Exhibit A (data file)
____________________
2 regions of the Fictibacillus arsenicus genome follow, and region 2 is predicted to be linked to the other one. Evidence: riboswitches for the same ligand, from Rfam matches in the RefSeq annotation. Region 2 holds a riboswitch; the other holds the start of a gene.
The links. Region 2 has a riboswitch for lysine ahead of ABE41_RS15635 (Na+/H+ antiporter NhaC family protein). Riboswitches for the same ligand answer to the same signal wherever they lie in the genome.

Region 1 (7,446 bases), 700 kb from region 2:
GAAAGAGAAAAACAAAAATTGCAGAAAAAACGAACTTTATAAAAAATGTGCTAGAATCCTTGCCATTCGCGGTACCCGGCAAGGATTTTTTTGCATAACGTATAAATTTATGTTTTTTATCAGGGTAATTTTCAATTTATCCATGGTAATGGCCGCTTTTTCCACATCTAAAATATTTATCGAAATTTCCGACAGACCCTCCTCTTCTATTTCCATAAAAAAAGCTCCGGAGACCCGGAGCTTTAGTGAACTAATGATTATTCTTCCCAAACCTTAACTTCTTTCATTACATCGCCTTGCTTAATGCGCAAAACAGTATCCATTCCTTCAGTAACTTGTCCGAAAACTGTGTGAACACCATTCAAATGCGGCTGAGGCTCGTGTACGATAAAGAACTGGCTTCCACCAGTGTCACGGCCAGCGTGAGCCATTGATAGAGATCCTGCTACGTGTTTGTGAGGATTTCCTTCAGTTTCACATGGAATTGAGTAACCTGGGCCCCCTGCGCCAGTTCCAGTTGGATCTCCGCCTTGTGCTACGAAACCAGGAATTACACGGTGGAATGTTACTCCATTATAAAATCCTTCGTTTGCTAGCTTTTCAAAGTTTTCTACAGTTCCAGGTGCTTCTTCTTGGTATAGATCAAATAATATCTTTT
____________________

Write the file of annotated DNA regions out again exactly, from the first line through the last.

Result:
2 regions of the Fictibacillus arsenicus genome follow, and region 2 is predicted to be linked to the other one. Evidence: riboswitches for the same ligand, from Rfam matches in the RefSeq annotation. Region 2 holds a riboswitch; the other holds the start of a gene.
The links. Region 2 has a riboswitch for lysine ahead of ABE41_RS15635 (Na+/H+ antiporter NhaC family protein). Riboswitches for the same ligand answer to the same signal wherever they lie in the genome.

Region 1 (7,446 bases), 700 kb from region 2:
GAAAGAGAAAAACAAAAATTGCAGAAAAAACGAACTTTATAAAAAATGTGCTAGAATCCTTGCCATTCGCGGTACCCGGCAAGGATTTTTTTGCATAACGTATAAATTTATGTTTTTTATCAGGGTAATTTTCAATTTATCCATGGTAATGGCCGCTTTTTCCACATCTAAAATATTTATCGAAATTTCCGACAGACCCTCCTCTTCTATTTCCATAAAAAAAGCTCCGGAGACCCGGAGCTTTAGTGAACTAATGATTATTCTTCCCAAACCTTAACTTCTTTCATTACATCGCCTTGCTTAATGCGCAAAACAGTATCCATTCCTTCAGTAACTTGTCCGAAAACTGTGTGAACACCATTCAAATGCGGCTGAGGCTCGTGTACGATAAAGAACTGGCTTCCACCAGTGTCACGGCCAGCGTGAGCCATTGATAGAGATCCTGCTACGTGTTTGTGAGGATTTCCTTCAGTTTCACATGGAATTGAGTAACCTGGGCCCCCTGCGCCAGTTCCAGTTGGATCTCCGCCTTGTGCTACGAAACCAGGAATTACACGGTGGAATGTTACTCCATTATAAAATCCTTCGTTTGCTAGCTTTTCAAAGTTTTCTACAGTTCCAGGTGCTTCTTCTTGGTATAGATCAAATAATATCTTTT